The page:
Brandon Kyle Collection: Plus Size “Menswear”

The mainstream fashion industry is a very powerful tool in perpetuating the patriarchy’s racial, gender, class, age, and body hierarchies. The annual Victoria’s Secret fashion show recently aired, and the brand’s 70-year-old chief marketing officer Ed Razek, who is also involved with model casting, stated (in his offensive words, not ours or our views), “Why did we include that person? And did we include them to shut up a reporter? Did we include them because it was the right thing to do or because it was the politically correct thing to do? So it’s like, why don’t you do 50? Why don’t you do 60? Why don’t you do 24? It’s like, why doesn’t your show do this? Shouldn’t you have transsexuals in the show? No. No, I don’t think we should. Well, why not? Because the show is a fantasy.”

While the mainstream fashion industry is particularly keen on erasing specific demographics, acting as a microcosm of larger society, cis men also cannot escape the narrow definitions of “acceptable beauty” set forth by fashion media, brands, and designers. In our article addressing tailoring clothes to achieve the perfect fit, I wrote:

Menswear blog posts and magazine articles addressing reader concerns that menswear doesn’t fit properly uncover common fit issues. Experts often advise that readers know their proportions, get clothing tailored, and/or invest in custom made (aka bespoke) apparel. In fact, James Sanders (also known as the Fat Fashion Guy), a fashion editor and writer on style and culture, recently published an article in the Huffington Post  discussing the dearth of plus-size specific men’s fashion blogs (usually there are only articles here and there offering the same, expensive solutions) at a time when menswear blogs are exponentially increasing in number and popularity. And, The Handbook of Style: A Man’s Guide to Looking Good by Esquire magazine writes, “Are you a ‘drop six’? If you are, you’re a suit maker’s dream: Your chest is six inches larger than your waist. You can wear anything. Sadly, most of us don’t live inside those ideal tailoring measurements.”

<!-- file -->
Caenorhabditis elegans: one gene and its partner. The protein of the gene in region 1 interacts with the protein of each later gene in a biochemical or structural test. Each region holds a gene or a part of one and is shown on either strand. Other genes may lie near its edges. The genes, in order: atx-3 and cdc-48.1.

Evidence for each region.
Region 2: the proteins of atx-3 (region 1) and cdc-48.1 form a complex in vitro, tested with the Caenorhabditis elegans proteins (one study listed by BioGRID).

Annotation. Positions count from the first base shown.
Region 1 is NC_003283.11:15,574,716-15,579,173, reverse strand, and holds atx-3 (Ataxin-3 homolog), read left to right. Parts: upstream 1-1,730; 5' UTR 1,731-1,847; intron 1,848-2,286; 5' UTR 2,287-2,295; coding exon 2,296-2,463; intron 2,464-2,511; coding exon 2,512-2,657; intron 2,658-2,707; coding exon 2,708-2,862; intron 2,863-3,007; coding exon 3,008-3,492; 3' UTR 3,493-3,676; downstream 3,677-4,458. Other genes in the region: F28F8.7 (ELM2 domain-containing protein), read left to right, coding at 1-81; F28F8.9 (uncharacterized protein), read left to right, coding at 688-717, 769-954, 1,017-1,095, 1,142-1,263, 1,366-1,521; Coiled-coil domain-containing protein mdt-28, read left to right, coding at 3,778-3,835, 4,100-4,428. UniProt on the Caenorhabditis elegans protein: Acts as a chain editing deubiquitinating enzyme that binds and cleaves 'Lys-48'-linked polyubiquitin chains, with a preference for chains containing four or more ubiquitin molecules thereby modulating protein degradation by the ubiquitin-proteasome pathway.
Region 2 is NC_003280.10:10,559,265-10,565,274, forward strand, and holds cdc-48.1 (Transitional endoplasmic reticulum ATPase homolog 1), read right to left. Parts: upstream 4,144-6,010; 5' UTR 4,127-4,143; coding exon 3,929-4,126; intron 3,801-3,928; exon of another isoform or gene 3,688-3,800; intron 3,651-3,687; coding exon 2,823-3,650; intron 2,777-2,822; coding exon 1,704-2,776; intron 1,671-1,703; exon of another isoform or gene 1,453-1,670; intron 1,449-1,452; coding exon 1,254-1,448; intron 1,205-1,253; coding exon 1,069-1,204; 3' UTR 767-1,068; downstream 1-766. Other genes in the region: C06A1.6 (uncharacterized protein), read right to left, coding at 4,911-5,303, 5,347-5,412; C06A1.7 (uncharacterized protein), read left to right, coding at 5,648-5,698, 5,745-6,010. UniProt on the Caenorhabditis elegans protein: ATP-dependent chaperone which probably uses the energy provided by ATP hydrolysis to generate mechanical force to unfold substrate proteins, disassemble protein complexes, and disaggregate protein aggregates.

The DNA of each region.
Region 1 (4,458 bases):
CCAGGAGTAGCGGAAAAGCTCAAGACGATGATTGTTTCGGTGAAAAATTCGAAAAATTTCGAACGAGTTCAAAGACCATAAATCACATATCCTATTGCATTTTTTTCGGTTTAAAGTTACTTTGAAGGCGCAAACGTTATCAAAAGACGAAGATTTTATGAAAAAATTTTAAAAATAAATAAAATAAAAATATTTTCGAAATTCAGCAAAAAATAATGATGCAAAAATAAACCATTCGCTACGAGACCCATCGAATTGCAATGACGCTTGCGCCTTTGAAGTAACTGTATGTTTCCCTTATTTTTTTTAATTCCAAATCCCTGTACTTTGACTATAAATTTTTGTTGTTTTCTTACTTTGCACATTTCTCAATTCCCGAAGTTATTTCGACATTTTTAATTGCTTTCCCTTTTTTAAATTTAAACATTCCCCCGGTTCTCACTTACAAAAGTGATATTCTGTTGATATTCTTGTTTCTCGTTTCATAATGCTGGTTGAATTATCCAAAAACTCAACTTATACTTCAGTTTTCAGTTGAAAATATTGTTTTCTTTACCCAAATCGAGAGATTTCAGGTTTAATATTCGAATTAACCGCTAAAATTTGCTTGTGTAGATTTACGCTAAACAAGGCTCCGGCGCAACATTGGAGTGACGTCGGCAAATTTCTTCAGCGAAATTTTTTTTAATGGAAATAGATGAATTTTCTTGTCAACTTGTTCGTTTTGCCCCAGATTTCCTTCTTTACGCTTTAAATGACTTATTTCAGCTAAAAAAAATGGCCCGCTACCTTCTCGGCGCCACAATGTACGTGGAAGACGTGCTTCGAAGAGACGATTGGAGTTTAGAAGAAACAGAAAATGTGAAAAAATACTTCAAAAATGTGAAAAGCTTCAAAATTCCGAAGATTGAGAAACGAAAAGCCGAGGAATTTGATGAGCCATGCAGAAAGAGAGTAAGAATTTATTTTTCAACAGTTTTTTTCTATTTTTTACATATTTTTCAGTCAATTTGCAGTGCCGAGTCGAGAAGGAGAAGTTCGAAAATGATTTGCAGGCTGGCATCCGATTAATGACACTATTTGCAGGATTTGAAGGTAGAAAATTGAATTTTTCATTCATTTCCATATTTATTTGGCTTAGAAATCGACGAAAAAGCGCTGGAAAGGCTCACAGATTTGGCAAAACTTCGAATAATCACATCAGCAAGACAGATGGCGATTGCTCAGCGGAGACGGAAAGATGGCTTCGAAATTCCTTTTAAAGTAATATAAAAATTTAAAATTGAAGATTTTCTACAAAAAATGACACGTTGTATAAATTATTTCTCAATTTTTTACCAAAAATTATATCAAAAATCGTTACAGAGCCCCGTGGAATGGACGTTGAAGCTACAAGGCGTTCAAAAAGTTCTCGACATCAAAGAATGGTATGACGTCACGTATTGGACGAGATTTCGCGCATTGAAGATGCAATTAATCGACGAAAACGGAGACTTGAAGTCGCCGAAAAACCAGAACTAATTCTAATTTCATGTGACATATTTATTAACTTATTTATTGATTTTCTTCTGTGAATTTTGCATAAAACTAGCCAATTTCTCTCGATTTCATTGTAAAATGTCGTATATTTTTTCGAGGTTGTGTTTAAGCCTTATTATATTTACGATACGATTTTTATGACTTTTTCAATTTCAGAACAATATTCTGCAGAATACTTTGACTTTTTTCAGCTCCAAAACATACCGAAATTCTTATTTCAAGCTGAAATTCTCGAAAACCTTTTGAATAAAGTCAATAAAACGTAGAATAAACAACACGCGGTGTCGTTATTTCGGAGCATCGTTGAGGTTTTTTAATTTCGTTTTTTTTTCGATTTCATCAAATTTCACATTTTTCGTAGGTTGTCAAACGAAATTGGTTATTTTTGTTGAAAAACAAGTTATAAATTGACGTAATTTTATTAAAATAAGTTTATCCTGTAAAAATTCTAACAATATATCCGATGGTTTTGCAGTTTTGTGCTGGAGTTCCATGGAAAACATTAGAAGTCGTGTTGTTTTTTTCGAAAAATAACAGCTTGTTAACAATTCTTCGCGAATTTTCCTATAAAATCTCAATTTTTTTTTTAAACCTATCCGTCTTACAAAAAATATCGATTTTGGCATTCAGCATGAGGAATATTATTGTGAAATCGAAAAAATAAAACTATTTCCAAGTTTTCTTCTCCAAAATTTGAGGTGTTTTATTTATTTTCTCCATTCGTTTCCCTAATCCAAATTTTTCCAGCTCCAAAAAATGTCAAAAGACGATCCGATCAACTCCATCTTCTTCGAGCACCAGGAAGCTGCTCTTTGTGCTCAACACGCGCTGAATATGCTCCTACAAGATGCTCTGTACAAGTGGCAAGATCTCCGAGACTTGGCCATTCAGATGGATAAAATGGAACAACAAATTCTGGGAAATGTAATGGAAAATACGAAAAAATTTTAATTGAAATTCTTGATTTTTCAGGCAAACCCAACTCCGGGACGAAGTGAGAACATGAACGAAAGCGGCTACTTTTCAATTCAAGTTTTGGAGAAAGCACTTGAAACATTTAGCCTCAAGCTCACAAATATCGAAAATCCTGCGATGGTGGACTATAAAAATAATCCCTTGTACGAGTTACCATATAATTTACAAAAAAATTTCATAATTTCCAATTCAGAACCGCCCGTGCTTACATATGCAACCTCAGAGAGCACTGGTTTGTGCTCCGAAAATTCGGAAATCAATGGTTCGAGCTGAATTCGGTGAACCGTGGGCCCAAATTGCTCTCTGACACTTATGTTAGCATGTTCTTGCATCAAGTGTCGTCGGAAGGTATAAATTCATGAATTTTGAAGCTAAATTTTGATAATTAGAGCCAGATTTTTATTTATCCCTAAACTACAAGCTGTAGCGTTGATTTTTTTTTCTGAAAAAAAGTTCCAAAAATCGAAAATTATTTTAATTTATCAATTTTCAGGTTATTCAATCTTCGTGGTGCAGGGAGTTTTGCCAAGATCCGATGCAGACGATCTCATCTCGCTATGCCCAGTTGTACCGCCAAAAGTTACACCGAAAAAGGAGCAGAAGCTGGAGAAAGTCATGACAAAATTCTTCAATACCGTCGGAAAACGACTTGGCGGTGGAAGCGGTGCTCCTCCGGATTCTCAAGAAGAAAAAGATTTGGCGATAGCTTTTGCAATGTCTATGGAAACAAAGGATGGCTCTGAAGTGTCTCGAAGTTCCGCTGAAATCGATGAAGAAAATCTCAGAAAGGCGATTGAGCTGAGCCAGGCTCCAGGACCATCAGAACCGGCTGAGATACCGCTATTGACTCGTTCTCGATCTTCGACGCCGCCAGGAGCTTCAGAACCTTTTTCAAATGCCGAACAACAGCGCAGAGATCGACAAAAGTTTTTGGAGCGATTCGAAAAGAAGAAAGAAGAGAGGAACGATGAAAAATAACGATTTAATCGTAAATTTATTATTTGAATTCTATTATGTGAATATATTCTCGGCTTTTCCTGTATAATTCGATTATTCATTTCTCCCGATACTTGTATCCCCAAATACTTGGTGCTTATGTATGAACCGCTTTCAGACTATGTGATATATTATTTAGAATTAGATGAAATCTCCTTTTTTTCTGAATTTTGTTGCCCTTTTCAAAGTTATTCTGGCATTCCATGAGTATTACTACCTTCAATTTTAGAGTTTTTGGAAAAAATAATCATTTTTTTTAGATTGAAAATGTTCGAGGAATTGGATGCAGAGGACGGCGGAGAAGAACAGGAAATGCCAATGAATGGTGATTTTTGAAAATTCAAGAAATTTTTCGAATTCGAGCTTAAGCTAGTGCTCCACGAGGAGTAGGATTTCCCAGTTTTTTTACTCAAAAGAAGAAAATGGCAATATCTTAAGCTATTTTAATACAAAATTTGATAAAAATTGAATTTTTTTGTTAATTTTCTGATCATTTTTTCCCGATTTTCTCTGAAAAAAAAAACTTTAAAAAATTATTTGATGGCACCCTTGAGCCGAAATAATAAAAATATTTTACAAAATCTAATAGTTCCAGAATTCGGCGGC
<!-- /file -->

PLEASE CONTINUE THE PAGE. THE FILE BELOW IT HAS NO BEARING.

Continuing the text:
The New York Times also covered the lack of plus size visibility in “menswear” in their article “For Plus Size Men“:

Men who fit into the size range offered by most brands have Mr. PorterValetmag.com and GQ to look to for style inspiration. But where can plus-sized fashion-focused gentlemen go? Chubstr.com, a Web site founded by Bruce Sturgell in 2011…he started Chubstr, an online style guide for men whose appreciation for fashion is as large as their waist size.

Some brands have been a staple for “big and tall menswear,” such as Men’s Wearhouse, which some of our women readers also swear by for wedding attire. But, what about clothing for the fashion-forward set whose tastes go beyond suiting and business casual?

Enter the Brandon Kyle Collection, a brand that offers designer plus size “menswear” attire in sizes L-5X.


The brand pushes so many boundaries, not just in diversity in size and race, but also in what people consider “masculine.” The collections play with mesh, lace, and prints, blurring the lines of ridged masculinity.

 

 

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Holiday 2018

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@thefatjewish @intersectionmagazindeutschland @sinabraetz @jessierocks @brandonkylecollection l

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The 3-D Mesh shirt coming with lining. Brandonkylecollection.com

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Holiday 2018

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@marcusshepard #holiday2018 #brandonkylecollection 20% off until 11/13 Code: HOLIDAY20

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To get your hands on the latest collection before the holidays, check out the Brandon Kyle Collection at:
Website
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